Mountain Bike Gear Reviews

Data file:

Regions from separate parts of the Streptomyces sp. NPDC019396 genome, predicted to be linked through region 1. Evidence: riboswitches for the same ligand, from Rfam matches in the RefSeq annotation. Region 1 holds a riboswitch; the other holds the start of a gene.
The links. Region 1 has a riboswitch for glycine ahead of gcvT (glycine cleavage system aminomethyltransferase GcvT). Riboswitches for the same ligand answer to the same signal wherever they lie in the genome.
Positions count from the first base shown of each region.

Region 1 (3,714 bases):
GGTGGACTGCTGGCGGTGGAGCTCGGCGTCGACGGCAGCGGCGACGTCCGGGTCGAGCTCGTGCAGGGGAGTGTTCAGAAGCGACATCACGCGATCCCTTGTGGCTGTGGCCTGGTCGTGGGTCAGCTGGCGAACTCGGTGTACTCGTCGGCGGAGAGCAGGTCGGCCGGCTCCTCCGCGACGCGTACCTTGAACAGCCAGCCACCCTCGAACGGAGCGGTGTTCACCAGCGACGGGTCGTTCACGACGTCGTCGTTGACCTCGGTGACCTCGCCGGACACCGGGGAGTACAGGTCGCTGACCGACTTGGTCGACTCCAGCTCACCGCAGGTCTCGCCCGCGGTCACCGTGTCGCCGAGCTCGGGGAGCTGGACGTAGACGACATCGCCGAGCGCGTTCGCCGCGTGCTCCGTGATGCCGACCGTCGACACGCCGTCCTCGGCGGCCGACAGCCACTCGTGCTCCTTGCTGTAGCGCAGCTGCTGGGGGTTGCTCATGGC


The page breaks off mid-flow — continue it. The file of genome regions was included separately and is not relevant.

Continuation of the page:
{ "@context": "https://schema.org", "@graph": { "@type": "FAQPage", "name": "Rear Shock FAQ", "url": "%url%", "datePublished": "%date(Y-m-d\\TH:i:sP)%", "dateModified": "%modified(Y-m-d\\TH:i:sP)%", "mainEntity": [ { "@type": "Question", "name": "How do you know if your rear shocks are going?", "url": "https://www.sauserwind.com/parts/3-awesome-mtb-rear-shocks/", "image": "https://www.sauserwind.com/wp-content/uploads/2021/02/Marzocchis-high-end-rear-shock-absorbers-300x300.jpg", "acceptedAnswer": { "@type": "Answer", "text": "Different riding conditions can give you deceptive feedback, which is why you have so many settings. When you set up your shock, you set the sag to 30% of the travel length, and you may need to tighten this over time as the spring settles in.\n\nThe shock settings control the rate of rebound, and you may notice that the seat comes back far too fast when the shock is on its way out. You may also notice that the spring bottoms out a lot when going over objects. A shock in good working order should find it almost impossible to bottom out." } }, { "@type": "Question", "name": "What PSI should my shock be?", "url": "https://www.sauserwind.com/parts/3-awesome-mtb-rear-shocks/", "acceptedAnswer": { "@type": "Answer", "text": "The PSI of a shock depends a lot on the rider’s weight. The pressure can be anywhere from 70 PSI for a pre-teen up to 180 PSI for a heavy adult. Some riders use the rule of thumb to calculate the PSI, one PSI for each pound of rider.\n\nIf you are paying a lot for a shock, you may want to be more accurate, and the shock’s user manual will tell you the correct values. There are also plenty of online tools to calculate shock PSI." } }, { "@type": "Question", "name": "What size rear shock do I need?", "url": "https://www.sauserwind.com/parts/3-awesome-mtb-rear-shocks/", "acceptedAnswer": { "@type": "Answer", "text": "If you are replacing an existing shock, the best thing to do is measure the old one. If you have the manual for the old shock, even better, as you have the exact eye-to-eye length. You want to know that you have enough space in the frame to fit the shock you are going for.\n\nYou need to make sure that shocks with reservoirs have clearance from the frame when in full compression." } }, { "@type": "Question", "name": "Can I use a longer shock on the rear of my mountain-bike?", "url": "https://www.sauserwind.com/parts/3-awesome-mtb-rear-shocks/", "acceptedAnswer": { "@type": "Answer", "text": "You can try, but it is also a gamble. The length of the shock will change the handling and ride height. A long shock will be able to absorb more impact, but it will also change the angle of the rear frame.\n\nIn general, it is better to replace your old shock with one of a similar length." } }, { "@type": "Question", "name": "What pressure should my Fox rear shock be?", "url": "https://www.sauserwind.com/parts/3-awesome-mtb-rear-shocks/", "acceptedAnswer": { "@type": "Answer", "text": "Fox recommends that you work on adjusting the sag to 25% for a firm ride and 30% for a soft ride. Though they do have a caveat that you should never exceed the peak float air pressure. To prevent damage to the shock in demanding conditions, it is better to under-pressure, rather than over-pressure, the shock." } }, { "@type": "Question", "name": "How do MTB rear shocks work?", "url": "https://www.sauserwind.com/parts/3-awesome-mtb-rear-shocks/", "acceptedAnswer": { "@type": "Answer", "text": "Rear shocks come with the support of a large spring, which always wants to pull itself back to its original position. The shock is there to control the spring and pull energy from its motion and bring it to rest.\n\nThe shock is the action of a piston moving through a fluid (oil or gas) inside a cylinder, which provides stiction. Stiction converts the movement to heat, slowing the spring." } } ] } }